Short generation times have been crucial for creating the high species richness of hyperdiverse groups of Amazonian trees, according to new research published in the journal Ecology Letters which was covered by the BBC.
Amazonian forests are well known for their high levels of biodiversity, but until now there has been no explanation for why some groups of trees contain hundreds of species, while other groups contain only a few. By combining long-term data on the life histories and characteristics of different species, and the age and species richness of different groups, this study shows that the most diverse groups share one thing in common: short generation times.
“In the past, debates about the origin of the diversity of Amazonian forests have focussed on the role of historical events, such as the uplift of the Andes or climatic change, for generating the high diversity of Amazonian forests. In contrast, this study shows that the characteristics of the species themselves are also important” explained Dr Tim Baker. “Short generation times might increase the number of species we see today either through promoting speciation by allowing more rapid adaptation to changing environmental conditions, or from reducing extinction by allowing species to migrate more rapidly when the climate alters.’
Tim Baker worked with collaborators at the Royal Botanic Garden Edinburgh, University of Leeds, and Universidad Nacional Autónoma de México as well as many scientists involved in the RAINFOR forest inventory network, to collate the diverse types of data used in this study.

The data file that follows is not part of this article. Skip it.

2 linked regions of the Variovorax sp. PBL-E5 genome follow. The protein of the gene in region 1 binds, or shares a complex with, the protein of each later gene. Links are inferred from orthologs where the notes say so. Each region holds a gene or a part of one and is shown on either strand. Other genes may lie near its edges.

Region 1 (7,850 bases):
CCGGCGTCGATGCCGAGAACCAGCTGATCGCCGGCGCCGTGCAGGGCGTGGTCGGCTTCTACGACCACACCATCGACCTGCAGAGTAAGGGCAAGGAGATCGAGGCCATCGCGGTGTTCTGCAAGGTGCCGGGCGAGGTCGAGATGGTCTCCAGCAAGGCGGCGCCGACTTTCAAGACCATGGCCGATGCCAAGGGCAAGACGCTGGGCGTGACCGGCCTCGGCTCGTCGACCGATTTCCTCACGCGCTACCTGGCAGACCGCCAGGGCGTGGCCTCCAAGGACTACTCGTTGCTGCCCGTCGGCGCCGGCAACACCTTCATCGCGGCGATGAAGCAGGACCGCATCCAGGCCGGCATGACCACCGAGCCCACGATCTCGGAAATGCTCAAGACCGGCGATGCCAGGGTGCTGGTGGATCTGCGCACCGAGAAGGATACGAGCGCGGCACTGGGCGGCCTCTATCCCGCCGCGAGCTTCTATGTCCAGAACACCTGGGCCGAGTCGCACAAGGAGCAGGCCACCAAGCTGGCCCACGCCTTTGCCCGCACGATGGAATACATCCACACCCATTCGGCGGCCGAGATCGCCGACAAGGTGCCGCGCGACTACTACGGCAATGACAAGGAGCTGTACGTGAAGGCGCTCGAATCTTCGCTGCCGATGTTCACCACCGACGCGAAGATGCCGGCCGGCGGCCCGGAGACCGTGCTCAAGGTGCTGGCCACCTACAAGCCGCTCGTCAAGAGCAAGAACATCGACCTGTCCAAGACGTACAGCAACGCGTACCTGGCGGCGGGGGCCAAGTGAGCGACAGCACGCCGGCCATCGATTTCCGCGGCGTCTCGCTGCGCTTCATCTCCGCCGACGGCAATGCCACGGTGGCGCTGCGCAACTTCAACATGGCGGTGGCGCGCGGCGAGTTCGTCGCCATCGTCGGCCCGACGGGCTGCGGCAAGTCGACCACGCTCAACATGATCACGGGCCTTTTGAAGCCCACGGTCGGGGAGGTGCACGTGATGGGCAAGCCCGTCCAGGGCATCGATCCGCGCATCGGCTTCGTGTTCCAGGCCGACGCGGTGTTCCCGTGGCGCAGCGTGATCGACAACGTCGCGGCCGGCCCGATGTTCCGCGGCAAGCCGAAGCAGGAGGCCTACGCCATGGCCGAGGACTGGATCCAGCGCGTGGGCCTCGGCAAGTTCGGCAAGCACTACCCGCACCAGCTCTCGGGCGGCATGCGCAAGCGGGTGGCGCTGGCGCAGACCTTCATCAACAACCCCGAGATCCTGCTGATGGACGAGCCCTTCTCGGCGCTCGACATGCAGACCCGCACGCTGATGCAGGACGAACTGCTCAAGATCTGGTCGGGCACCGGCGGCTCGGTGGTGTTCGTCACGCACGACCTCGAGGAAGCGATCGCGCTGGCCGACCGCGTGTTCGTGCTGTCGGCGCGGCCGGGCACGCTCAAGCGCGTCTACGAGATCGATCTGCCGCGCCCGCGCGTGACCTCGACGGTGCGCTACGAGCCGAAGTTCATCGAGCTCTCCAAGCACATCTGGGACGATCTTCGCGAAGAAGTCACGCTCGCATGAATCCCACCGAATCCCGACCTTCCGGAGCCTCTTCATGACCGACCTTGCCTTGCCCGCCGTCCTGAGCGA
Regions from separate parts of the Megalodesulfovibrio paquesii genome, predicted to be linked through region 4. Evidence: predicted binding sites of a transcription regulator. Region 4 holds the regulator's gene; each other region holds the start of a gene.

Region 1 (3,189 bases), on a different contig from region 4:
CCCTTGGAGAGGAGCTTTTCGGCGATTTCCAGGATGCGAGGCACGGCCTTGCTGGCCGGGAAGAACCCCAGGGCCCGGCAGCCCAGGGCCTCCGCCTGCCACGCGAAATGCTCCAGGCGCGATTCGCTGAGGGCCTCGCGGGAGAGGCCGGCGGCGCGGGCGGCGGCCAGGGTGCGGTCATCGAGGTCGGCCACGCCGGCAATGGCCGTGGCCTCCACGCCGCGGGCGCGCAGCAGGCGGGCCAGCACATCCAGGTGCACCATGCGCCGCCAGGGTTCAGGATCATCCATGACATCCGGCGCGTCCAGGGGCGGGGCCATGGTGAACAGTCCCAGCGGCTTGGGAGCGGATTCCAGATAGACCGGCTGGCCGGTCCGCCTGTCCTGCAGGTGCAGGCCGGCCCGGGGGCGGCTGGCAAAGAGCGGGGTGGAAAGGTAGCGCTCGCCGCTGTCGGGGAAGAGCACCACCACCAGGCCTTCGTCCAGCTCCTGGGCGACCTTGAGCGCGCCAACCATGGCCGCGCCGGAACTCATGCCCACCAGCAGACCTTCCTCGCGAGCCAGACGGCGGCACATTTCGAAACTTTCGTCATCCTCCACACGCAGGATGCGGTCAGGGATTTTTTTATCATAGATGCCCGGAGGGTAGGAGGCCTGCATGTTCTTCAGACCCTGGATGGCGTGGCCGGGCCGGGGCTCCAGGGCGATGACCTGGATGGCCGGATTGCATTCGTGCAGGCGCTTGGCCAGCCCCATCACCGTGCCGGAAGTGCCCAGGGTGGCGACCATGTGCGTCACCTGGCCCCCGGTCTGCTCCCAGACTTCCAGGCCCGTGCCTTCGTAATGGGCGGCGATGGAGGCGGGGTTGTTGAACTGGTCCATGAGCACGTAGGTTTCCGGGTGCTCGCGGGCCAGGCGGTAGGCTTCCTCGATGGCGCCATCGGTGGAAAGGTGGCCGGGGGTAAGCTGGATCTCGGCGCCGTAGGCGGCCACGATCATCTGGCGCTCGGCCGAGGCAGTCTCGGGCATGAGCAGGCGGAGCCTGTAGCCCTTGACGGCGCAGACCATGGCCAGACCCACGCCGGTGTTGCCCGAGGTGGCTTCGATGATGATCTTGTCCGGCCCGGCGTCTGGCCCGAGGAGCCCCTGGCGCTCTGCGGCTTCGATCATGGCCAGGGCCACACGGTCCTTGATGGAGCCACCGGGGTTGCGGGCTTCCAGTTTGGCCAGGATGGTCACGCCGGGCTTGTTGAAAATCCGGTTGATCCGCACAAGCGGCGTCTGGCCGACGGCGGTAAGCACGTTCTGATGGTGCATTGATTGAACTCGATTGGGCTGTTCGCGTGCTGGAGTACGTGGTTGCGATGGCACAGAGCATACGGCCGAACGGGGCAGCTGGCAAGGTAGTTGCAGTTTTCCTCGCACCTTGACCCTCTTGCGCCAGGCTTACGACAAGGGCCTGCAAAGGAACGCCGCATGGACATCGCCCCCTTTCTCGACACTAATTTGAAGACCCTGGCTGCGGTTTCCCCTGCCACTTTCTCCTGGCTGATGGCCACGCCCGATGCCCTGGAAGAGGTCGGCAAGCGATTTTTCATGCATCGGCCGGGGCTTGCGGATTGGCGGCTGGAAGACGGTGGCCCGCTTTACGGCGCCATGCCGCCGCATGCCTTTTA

The results are also important for understanding why some forests contain more species than others. “Within Amazonia, forests in the western portion of the basin are particularly rich in species, partly because they contain many species from hyperdiverse groups such as Inga and Guatteria that contain around 300 and 265 species respectively” explained Prof. Toby Pennington, a co-author of the study. “These groups are common here because the comparatively rich, young soils of these forests favour fast-growing, short-lived species. Over longer timescales, these characteristics also seem to have generated more species – these forests are cradles of diversification.”
The work also has applied relevance: increasingly conservationists are interested not only in prioritising the preservation of species, but also examples of the underlying evolutionary processes that they represent. Understanding which forests and species demonstrate examples of those processes is essential for supporting this work.
Funding for the project came from many partners including the UK Natural Environment Research Council (NERC), the EU’s FP7 programme and The Gordon and Betty Moore Foundation.
The research paper, Fast demographic traits promote high diversification rates of Amazonian trees, was published in the journal Ecology Letters on 4 March 2014.
To interview Dr Tim Baker, please contact Tim Baker, School of Geography, University of Leeds on 07868 586307 or email t.r.baker(at)leeds.ac.uk